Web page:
The first was his membership of the Public Schools Commission set up in 1966 which produced a report advocating much closer integration of the independent and state education systems – a challenge which, in my view regrettably, the then Labour government did not explore further.


The second was his stab at practicing what he preached on broader entry with what became known as the Swindon Experiment where some twenty boys from Swindon State Schools joined Marlborough in the sixth form.  This experiment did not catch on, but I am sure JCD would commend the school today as it continues to address this issue, including launching an ambitious bursary scheme next year.


The third milestone was of course the introduction of girls at Marlborough, crucially assisted by his wife Angela.  This in time has led to the hugely successful co-educational powerhouse which is the modern Marlborough College of today.  Indeed his courageous decision changed the whole face of the public school system over the following years.   It was this move more than anything that will ensure that John Dancy will always be remembered as a successful educational reformer with a social agenda.


Perhaps his life post-Marlborough was always going to be something of an anti-   told he might have wanted, nor did an Oxford College headship, to which he might have been well suited, fall his way.  He was however far from idle.   St Luke’s College, teaching the teachers, was a logical move and he later went back to academia through his writing.


But let me end on a personal note to explain why I readily accepted the invitation to be standing here today. I got to know JCD in my last year and one of my last conversations with him was in the summer of 1964 as I was preparing to leave Marlborough to join the Royal Navy – I came from a Naval family and was keen to follow that calling.   I recall JCD advising me in no uncertain terms that I was making a big mistake and I would be much better off first going to university.  I responded that my mind was made up. I duly joined Dartmouth that autumn.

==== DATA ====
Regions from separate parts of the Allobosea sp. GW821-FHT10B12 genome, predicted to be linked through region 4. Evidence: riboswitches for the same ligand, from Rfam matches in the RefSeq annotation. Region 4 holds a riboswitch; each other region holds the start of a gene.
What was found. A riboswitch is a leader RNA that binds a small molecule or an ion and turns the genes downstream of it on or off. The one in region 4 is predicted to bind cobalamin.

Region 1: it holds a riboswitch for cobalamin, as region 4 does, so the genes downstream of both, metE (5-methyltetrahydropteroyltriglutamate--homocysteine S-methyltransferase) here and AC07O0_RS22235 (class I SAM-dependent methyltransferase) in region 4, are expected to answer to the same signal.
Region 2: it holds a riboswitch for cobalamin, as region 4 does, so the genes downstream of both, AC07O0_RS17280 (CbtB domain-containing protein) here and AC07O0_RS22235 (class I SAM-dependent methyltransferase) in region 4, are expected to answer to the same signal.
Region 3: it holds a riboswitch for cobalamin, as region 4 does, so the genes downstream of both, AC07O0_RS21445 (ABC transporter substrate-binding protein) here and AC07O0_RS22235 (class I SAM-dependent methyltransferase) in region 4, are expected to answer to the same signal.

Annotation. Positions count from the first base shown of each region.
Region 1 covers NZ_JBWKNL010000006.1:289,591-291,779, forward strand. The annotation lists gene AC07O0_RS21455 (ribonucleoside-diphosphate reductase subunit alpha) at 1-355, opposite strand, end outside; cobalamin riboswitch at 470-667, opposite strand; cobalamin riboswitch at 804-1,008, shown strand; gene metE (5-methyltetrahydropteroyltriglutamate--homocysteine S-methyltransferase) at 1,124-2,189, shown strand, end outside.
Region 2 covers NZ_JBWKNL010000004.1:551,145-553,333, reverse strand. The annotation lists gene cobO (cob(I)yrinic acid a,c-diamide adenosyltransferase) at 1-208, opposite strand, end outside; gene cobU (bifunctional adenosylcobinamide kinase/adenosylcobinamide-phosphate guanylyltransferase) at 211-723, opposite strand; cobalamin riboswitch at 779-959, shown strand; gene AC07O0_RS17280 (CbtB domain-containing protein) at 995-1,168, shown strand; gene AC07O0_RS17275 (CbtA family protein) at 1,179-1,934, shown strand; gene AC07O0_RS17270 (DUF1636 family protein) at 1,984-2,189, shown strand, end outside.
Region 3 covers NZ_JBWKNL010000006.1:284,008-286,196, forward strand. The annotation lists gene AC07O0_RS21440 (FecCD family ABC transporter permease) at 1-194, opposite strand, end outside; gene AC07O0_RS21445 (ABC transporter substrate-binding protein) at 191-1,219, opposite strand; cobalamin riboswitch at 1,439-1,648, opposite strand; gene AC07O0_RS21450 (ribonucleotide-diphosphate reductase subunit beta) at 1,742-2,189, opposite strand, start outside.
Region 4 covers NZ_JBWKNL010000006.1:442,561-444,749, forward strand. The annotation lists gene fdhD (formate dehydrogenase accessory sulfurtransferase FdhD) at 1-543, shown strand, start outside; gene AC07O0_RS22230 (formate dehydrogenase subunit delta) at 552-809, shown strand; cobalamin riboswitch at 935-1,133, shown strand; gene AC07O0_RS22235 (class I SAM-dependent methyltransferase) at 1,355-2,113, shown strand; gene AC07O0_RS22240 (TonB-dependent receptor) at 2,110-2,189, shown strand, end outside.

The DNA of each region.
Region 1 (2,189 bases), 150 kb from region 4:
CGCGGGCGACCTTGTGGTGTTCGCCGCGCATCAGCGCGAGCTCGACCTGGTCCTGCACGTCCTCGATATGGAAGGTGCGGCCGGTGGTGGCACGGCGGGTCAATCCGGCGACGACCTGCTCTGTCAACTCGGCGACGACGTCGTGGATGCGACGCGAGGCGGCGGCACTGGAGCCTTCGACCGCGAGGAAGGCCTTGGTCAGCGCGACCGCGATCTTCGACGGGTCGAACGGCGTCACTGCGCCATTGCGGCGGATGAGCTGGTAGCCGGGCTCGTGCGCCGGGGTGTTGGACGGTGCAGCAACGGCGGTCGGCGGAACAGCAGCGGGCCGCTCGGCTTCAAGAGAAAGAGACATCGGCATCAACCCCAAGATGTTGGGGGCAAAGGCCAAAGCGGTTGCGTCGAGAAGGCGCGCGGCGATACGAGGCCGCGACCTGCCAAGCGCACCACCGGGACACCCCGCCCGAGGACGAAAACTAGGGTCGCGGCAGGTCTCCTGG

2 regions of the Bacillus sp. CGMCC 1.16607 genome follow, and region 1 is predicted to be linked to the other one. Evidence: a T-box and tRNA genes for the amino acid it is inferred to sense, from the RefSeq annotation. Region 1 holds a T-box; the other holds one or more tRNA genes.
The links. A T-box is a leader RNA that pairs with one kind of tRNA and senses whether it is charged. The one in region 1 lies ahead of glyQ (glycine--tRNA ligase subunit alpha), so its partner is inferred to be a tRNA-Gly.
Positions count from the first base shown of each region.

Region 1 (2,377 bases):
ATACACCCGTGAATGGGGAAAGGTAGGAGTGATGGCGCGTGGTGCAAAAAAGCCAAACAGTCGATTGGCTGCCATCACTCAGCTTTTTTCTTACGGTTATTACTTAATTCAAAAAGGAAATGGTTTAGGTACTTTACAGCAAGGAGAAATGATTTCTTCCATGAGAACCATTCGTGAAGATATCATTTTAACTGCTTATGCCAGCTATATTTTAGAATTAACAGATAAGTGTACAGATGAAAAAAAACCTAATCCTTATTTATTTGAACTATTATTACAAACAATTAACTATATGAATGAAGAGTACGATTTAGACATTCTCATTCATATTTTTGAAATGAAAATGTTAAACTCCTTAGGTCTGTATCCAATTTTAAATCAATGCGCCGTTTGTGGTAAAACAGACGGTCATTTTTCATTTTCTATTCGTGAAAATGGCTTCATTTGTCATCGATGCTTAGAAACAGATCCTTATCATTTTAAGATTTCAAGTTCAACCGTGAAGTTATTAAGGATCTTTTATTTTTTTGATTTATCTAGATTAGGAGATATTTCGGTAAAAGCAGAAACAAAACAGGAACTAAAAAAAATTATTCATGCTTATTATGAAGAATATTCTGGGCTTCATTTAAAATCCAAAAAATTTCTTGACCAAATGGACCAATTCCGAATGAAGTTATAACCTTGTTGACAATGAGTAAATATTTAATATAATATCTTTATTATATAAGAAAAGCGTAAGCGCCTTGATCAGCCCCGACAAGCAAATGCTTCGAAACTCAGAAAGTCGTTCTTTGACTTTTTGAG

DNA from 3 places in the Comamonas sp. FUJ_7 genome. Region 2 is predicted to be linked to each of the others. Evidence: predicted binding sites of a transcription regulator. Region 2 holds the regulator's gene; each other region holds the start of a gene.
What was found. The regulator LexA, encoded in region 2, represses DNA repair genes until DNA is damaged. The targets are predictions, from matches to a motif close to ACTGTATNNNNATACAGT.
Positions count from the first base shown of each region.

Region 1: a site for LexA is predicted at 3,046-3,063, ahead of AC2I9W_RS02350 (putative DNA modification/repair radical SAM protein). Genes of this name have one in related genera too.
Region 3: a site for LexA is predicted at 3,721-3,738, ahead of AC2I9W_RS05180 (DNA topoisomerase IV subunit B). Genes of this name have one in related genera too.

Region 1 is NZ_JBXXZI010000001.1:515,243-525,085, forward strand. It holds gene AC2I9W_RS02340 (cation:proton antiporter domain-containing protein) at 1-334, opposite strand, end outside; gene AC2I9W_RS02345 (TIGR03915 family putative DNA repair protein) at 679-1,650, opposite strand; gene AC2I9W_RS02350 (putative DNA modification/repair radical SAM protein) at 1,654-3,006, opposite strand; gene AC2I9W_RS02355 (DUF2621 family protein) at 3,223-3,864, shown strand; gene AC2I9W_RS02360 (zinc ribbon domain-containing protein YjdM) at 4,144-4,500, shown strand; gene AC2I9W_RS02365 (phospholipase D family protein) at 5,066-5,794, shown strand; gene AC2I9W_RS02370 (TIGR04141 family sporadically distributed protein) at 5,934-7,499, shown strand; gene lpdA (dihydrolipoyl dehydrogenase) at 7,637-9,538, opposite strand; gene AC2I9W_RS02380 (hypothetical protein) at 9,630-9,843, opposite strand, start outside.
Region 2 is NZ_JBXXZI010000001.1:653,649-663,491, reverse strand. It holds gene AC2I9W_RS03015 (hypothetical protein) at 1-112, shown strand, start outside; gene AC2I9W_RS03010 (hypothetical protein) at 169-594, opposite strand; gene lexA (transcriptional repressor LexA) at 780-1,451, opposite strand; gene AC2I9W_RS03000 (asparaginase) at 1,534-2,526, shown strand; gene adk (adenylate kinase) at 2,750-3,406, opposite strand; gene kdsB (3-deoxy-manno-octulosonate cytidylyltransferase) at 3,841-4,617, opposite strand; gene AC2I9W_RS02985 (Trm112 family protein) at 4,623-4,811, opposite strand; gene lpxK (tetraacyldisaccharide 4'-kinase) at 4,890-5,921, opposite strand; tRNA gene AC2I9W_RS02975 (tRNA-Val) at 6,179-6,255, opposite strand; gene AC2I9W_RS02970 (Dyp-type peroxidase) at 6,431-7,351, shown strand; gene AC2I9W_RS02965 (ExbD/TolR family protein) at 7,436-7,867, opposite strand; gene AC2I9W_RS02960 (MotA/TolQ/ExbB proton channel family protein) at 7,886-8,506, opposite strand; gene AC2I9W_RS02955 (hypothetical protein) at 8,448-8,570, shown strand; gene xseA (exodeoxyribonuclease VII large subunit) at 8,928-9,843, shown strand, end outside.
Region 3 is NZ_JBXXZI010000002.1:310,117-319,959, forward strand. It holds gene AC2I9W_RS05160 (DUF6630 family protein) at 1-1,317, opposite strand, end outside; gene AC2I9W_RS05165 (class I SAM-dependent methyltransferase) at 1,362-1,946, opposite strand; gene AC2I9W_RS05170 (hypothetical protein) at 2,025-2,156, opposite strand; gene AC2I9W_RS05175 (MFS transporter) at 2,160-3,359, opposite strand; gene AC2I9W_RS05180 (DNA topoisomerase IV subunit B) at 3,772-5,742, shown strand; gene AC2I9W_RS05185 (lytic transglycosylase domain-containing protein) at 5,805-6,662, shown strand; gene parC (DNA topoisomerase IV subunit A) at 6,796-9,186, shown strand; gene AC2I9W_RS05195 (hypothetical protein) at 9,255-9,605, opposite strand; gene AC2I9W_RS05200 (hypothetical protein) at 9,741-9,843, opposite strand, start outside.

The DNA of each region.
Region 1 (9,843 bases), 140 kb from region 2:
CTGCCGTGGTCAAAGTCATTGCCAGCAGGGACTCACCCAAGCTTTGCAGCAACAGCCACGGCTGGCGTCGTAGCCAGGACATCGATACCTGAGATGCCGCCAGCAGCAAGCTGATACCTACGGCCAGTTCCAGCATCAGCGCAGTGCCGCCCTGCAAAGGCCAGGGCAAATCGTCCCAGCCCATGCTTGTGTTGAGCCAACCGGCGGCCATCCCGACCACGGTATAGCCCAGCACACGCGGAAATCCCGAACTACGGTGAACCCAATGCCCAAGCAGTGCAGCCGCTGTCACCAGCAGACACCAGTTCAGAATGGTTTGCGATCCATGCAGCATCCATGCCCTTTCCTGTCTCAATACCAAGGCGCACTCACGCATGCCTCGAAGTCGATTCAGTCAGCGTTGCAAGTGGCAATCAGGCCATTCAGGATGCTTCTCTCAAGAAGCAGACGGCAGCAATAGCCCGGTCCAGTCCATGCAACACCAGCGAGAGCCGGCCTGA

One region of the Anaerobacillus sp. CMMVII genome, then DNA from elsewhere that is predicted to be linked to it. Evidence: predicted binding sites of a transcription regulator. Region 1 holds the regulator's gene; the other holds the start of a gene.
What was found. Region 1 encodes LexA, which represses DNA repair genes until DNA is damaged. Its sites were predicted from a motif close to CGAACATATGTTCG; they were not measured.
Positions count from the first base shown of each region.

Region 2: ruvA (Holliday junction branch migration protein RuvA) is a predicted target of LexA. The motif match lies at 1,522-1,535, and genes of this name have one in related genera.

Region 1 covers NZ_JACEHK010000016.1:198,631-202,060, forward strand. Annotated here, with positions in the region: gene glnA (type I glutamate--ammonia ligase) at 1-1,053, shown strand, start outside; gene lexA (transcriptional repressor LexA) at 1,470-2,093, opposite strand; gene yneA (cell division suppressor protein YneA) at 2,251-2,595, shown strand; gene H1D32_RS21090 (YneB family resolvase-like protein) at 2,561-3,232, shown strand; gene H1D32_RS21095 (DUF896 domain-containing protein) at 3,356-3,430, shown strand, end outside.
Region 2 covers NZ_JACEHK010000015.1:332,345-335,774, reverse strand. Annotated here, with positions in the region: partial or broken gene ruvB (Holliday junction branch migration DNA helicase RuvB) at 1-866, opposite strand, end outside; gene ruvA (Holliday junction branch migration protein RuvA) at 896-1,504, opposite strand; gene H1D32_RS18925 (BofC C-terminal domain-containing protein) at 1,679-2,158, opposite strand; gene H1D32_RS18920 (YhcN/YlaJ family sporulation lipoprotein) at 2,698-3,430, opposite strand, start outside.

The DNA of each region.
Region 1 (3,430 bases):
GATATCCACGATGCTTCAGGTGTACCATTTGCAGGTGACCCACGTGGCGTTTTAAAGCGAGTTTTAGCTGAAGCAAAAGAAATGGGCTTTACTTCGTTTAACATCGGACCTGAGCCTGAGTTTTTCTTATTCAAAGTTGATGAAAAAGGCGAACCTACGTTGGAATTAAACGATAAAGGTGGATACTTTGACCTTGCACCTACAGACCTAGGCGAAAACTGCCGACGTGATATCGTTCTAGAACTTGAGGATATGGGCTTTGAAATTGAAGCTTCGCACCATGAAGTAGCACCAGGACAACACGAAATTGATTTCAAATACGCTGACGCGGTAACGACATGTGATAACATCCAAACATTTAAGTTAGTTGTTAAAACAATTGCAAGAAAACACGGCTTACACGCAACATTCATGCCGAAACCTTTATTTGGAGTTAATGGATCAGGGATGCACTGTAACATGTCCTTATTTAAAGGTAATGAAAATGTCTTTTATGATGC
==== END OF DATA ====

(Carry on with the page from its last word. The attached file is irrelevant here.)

Two years into my service in the Royal Navy the Admiralty in its wisdom decided to send me to Oxford to get a degree.  Once there I realised that JCD had been so right – there was a big, wide, intellectually-challenging world out there.  But by then I was obligated to the Navy to give six years of return of service for my degree.  It was quite a dispiriting period for a young man trapped in a profession which held no long-term interest.  There was plenty of time to recall the advice I had been given.  John Dancy had understood me far better than I understood myself.


This brings me to conclude with Aristotle rather than George Bernard Shaw, and I hope JCD would approve of my ending with Aristotle.  For Aristotle wrote “Those who know, do; those that understand, teach”.  John Dancy knew and he certainly understood.


  • He knew and understood the strengths and weaknesses of the Public School system;
  • he knew and understood Marlborough; and
  • he certainly knew and understood me.

It is an honour to remember him this afternoon.


Lord Robin Janvrin (B1 1960-64)